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Former Salem Softball Star Making Big At UMass

Whitney Mollica has made a major impact as a freshman at UMass.

Whitney Mollica has made a major impact as a freshman at UMass.

May 4, 2006

Former Salem softball star making big at UMass

By JIM FENNELL

Staff Sports Writer

Elaine Sortino didn't know much about Whitney Mollica before she called last year. OK, she basically knew nothing at all about the then-senior at Salem High School.

Sortino, the longtime softball coach at UMass, was making a courtesy call, following up on one of the many leads she gets.

She told Mollica to send her a tape. If she liked what she saw, she would invite the player to campus for a visit. If not, well, then it was nice talking to you.

Looking back, Mollica wonders why Sortino ever did invite her down to campus to make an official recruiting visit. Her swing was all wrong and the way she fielded a ball was too slow.

"I look at that tape now and I don't know what they saw in me," Mollica said.

Sortino saw enough on the tape to make her think Mollica could play college softball somewhere. But it was after meeting her in person that made her sure she wanted Mollica to play for her.

"She won me over," Sortino said.

Mollica has won over a lot of people since arriving in Amherst, Mass.

Windham's Whitney Mollica, a Salem High graduate, is enjoying a record-setting rookie season as a freshman third baseman with the University of Massachusetts softball team.

The freshman third baseman is about to break the Atlantic 10 Conference's single-season record for runs batted in as the first-place Minutewomen are on the verge of clinching the conference's regular-season title.

Mollica leads the conference in average (.426), home runs (10) and RBIs (56). She will set a conference record with the next run she drives in. And, when you consider that she has struck out just nine times in 141 at-bats and has a slugging percentage of .801, she is that rare power hitter who is disciplined at the plate.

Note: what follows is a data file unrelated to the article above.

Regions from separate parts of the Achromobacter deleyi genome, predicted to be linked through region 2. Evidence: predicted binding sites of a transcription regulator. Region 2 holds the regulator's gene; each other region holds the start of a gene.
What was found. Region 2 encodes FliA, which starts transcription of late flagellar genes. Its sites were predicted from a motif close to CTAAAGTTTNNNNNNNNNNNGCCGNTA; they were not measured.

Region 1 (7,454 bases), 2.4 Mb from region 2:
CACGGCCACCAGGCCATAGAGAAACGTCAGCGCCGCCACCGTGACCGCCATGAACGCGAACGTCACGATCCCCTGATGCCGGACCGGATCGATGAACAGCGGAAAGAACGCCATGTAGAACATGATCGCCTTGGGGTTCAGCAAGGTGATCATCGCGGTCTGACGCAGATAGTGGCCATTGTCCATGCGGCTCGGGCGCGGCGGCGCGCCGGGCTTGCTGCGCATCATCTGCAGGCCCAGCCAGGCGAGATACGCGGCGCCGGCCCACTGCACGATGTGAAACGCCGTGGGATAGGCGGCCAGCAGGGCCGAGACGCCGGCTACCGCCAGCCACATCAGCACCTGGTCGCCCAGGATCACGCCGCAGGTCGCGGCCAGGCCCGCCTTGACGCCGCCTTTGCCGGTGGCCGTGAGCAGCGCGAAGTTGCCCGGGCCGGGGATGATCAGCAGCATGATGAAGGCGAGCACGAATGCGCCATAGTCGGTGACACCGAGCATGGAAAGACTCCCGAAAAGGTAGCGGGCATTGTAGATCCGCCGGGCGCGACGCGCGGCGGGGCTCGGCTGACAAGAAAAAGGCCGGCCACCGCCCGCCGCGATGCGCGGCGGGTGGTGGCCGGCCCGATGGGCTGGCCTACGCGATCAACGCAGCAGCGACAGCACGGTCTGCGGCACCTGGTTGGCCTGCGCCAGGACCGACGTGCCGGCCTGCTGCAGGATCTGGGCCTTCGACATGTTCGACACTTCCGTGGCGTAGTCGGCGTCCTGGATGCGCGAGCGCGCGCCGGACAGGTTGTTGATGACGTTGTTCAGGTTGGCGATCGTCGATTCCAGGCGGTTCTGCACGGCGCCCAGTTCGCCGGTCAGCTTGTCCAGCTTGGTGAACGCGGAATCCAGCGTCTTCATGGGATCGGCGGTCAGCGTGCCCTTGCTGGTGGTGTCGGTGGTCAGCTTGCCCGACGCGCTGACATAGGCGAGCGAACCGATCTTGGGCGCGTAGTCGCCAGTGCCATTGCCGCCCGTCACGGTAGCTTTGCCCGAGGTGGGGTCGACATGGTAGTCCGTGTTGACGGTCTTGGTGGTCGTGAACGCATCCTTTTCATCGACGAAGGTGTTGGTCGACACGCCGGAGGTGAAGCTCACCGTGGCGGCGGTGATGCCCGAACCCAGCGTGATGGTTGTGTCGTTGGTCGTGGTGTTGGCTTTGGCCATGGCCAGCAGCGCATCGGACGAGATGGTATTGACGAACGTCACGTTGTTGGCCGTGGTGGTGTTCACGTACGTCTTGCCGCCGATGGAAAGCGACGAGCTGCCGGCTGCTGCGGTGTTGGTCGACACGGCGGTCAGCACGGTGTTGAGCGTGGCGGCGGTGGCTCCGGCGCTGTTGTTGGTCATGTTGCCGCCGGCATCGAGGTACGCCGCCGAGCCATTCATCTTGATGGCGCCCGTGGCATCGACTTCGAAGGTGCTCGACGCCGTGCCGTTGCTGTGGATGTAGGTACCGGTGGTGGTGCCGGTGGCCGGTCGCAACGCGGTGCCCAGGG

"She has the eye and mentality of a great hitter, just what most young kids lack," Sortino said.

Mollica should break the RBI record whenever the Minutewomen are ever able to take the field again. They had games canceled the past two days by rain, including yesterday's game against Boston College, and will have to wait until Friday to try again, when they close out their conference schedule against St. Bonaventure.

Sortino says Mollica approaches each at-bat with a "controlled state of aggression," an ability to swing hard but not wildly.

"Most kids, you have to pull it out of them," Sortino said. "She came with it."

Sortino said that was obvious early and, even though Mollica's mechanics needed to improve, she has had the freshman batting in the middle of the order since the first game of the season.

"I thought she'd be solid, a contributor," Sortino said. "But did I think she'd be doing what she's doing? I'd be a pathological liar if I said yes."

Sortino said the best thing about Mollica is that she has her for another three years after this season. As good a player as Mollica is turning into, Sortino says she is an even better leader.

"If I could clone her and make 18 others just like her, I'd be going to the College World Series," Sortino said.

Sortino, one of only 10 softball coaches in college history to win more than 900 games, has already taken three teams to the CWS and may have a team capable of getting there again this year.

She compares Mollica's drive to Danielle Henderson, a former Olympian who was named the 1999 college player of the year during her senior season at UMass.

While Henderson was at the CWS to accept her award that year, she told Sortino she would trade the award for another chance to play in the World Series. The team made it there during her sophomore and junior seasons, but not her senior year. That is the kind of player Sortino sees in Mollica.

"She gets it at a very young age," Sortino said.

Mollica, who was named the Union Leader player of the year as a senior at Salem, was 11-2 as a pitcher and batted .552 while playing shortstop during her final season for the Blue Devils.

Sortino found out about her through Dick Bresciani, a former UMass sports information director who is currently the vice president of publications and archives for the Boston Red Sox. Bresciani is a friend of Mollica's grandfather, former Red Sox manager Don Zimmer.

Mollica was also a standout field hockey player and considered playing both sports in college if she had gone to a Division II or Division III school. But she wanted to play at the highest level and UMass has long had one of the top Division I softball programs in New England. She knew she would only be playing softball there, and committed a day after her official visit.

"It was the best decision I ever made," the sports management major said.

There are a few people down at UMass that would probably agree.

 

 

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